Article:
Worker charged in Maine nuclear submarine fire

BOSTON Mon Jul 23, 2012 5:45pm EDT

The Los Angeles-class attack submarine USS Miami (SSN 755) enters dry dock to begin an engineered overhaul at Portsmouth Naval Shipyard in this U.S. Navy handout photo dated March 15, 2012. REUTERS/U.S. Navy/Jim Cleveland/Handout

The Los Angeles-class attack submarine USS Miami (SSN 755) enters dry dock to begin an engineered overhaul at Portsmouth Naval Shipyard in this U.S. Navy handout photo dated March 15, 2012.

Credit: Reuters/U.S. Navy/Jim Cleveland/Handout

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BOSTON (Reuters) - A 24-year-old civilian worker was arrested and charged on Monday with setting the fire on a U.S. nuclear submarine at Maine's Portsmouth Naval Shipyard in May that caused an estimated $400 million in damage.

Casey James Fury started the blaze on the USS Miami "to get out of work," a Navy investigator said.

Fury, a painter and sandblaster, was charged in federal court in Portland, Maine, with arson for the May 23 blaze. The Miami was in the shipyard in Kittery, Maine, for repairs and retrofitting.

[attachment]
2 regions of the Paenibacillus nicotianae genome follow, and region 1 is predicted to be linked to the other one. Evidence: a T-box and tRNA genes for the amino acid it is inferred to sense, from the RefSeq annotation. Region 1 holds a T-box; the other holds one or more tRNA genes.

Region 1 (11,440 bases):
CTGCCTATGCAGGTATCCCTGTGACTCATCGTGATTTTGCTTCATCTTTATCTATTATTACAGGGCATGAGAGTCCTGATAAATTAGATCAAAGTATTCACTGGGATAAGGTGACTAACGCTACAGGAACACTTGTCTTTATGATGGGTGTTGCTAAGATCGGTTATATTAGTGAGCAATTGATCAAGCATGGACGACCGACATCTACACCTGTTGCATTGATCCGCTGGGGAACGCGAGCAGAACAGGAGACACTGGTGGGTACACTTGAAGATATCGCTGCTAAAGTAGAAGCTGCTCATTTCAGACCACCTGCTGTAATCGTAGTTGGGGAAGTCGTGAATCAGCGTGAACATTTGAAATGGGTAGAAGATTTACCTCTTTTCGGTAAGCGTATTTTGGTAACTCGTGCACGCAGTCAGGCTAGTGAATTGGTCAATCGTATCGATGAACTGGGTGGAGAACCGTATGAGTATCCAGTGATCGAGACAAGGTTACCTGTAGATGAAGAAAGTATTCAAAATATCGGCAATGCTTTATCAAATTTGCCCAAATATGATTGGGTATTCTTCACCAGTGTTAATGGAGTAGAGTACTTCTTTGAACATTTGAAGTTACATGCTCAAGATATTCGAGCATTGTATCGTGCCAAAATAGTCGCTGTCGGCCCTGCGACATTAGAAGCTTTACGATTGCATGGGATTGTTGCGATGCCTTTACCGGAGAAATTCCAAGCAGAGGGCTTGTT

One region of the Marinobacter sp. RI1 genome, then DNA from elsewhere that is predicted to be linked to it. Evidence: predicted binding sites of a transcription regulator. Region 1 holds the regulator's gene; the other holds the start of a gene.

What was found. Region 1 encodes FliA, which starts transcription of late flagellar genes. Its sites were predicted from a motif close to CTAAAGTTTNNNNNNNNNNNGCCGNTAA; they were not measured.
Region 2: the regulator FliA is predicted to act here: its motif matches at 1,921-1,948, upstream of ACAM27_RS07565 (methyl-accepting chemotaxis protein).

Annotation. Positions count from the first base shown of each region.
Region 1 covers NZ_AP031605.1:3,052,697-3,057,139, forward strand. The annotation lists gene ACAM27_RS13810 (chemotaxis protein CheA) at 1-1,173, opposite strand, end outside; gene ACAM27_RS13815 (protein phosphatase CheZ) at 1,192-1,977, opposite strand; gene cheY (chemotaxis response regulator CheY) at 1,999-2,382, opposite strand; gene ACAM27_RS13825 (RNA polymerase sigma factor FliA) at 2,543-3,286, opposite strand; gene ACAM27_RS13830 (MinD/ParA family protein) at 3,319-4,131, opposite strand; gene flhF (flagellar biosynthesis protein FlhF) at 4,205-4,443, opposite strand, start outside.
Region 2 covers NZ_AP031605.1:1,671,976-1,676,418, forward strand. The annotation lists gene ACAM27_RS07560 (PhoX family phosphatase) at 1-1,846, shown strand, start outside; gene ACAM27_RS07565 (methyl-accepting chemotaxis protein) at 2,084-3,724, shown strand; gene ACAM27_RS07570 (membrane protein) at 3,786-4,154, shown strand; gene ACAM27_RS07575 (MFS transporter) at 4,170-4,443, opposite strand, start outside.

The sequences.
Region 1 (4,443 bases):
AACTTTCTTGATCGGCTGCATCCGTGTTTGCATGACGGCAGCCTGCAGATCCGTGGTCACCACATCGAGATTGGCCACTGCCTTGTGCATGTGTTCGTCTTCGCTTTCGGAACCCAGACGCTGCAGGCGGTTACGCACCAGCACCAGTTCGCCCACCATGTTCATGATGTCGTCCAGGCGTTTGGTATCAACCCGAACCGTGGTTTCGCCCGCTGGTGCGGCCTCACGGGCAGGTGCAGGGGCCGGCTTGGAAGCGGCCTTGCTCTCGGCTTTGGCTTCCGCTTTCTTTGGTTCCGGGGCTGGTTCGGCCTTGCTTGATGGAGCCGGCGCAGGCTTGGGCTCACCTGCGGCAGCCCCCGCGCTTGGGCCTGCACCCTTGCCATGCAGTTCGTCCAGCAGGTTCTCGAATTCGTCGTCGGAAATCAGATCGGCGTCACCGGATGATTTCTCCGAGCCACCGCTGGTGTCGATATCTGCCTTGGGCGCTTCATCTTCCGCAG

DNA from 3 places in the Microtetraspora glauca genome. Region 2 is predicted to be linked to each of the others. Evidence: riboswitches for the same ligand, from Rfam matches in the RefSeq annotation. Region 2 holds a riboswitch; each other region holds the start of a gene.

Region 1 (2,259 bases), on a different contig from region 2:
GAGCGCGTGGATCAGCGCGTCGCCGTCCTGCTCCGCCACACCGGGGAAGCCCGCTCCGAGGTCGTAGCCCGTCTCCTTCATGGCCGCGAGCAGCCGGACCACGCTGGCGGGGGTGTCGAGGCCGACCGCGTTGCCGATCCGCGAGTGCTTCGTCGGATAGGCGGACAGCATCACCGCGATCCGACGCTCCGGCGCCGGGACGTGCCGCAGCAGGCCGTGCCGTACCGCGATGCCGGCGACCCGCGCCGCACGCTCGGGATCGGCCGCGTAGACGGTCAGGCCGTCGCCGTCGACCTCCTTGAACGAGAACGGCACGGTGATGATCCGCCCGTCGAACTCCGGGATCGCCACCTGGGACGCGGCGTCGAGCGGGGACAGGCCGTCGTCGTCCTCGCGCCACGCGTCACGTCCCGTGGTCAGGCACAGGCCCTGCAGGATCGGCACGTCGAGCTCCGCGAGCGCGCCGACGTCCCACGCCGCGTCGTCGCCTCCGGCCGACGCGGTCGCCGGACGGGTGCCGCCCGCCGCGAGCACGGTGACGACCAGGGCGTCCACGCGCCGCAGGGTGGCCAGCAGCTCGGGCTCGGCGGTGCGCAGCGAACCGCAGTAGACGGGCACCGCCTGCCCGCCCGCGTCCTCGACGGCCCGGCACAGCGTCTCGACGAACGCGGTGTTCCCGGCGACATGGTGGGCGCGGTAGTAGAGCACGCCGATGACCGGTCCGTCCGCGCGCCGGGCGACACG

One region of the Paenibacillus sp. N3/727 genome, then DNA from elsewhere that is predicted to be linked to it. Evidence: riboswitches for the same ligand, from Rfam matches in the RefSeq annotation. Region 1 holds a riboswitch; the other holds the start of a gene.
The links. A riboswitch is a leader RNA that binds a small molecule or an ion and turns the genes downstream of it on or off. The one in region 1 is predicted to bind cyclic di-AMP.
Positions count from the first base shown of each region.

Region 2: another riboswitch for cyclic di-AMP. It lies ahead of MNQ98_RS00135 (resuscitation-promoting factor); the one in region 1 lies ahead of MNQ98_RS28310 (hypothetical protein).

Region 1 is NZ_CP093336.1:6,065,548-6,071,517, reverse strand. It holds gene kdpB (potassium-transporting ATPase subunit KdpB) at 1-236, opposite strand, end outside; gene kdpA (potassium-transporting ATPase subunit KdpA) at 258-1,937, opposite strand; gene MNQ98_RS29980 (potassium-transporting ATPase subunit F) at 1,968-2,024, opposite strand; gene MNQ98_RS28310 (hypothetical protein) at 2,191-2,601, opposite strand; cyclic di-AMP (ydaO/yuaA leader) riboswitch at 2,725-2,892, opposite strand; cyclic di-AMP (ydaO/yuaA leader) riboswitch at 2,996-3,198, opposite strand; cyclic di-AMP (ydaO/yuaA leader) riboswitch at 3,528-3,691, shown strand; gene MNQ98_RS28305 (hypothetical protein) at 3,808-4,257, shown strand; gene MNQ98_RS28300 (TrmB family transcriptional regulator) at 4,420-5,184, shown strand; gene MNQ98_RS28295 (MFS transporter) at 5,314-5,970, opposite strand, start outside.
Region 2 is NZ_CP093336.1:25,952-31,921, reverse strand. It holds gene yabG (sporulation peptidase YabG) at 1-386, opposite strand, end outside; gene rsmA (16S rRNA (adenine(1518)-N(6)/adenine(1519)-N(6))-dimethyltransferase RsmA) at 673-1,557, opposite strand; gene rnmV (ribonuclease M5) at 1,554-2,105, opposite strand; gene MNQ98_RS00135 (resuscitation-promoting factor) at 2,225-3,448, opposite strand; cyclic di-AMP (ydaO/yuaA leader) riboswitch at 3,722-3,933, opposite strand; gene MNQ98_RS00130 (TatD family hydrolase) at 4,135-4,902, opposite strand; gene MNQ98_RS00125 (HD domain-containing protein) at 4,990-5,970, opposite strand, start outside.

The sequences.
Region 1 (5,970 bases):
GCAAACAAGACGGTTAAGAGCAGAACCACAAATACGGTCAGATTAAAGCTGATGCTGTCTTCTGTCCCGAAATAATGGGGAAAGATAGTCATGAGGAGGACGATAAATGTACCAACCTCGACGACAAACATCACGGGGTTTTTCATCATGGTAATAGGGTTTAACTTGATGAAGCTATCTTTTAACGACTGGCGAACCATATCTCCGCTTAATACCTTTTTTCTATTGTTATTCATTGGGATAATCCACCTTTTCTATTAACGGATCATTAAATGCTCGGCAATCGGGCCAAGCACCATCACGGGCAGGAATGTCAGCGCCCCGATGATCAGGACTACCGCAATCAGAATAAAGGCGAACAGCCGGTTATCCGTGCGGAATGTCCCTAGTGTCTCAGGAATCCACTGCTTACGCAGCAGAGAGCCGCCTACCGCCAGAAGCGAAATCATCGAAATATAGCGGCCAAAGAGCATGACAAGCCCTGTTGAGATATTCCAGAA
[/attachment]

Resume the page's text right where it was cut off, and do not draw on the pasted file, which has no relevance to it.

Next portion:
Authorities also charged Fury, of Portsmouth, New Hampshire, with setting a second, smaller fire at the shipyard in June, in the dry dock cradle on which the Miami rests.

If convicted on either charge Fury could face life in prison.

Charges came after an investigation by the Naval Criminal Investigative Service. They state that Fury admitted, following a lie-detector test, to using a cigarette lighter to ignite a vacuum cleaner and a pile of rags in a stateroom about the Miami.

"The reason he set the fire was in order to get out of work," said NCIS special agent Jeremy Gauthier.

He added that Fury told investigators he was taking a variety of medications for anxiety, depression, allergies and insomnia at the time of the first incident.

Fury also said he was anxious about a text conversation with his former girlfriend and wanted to leave work when he set the second blaze.

The fire on the Miami, a Los Angeles Class attack submarine, took about 12 hours to extinguish. Seven firefighters sustained minor injuries.

The vessel's nuclear propulsion plant had been shut down for more than two months during the repairs, and remained in safe and stable condition throughout the event. There were no weapons on board.

The Navy has yet to determine if it will repair the $900 million Miami or scrap it.

(Editing by Mohammad Zargham)

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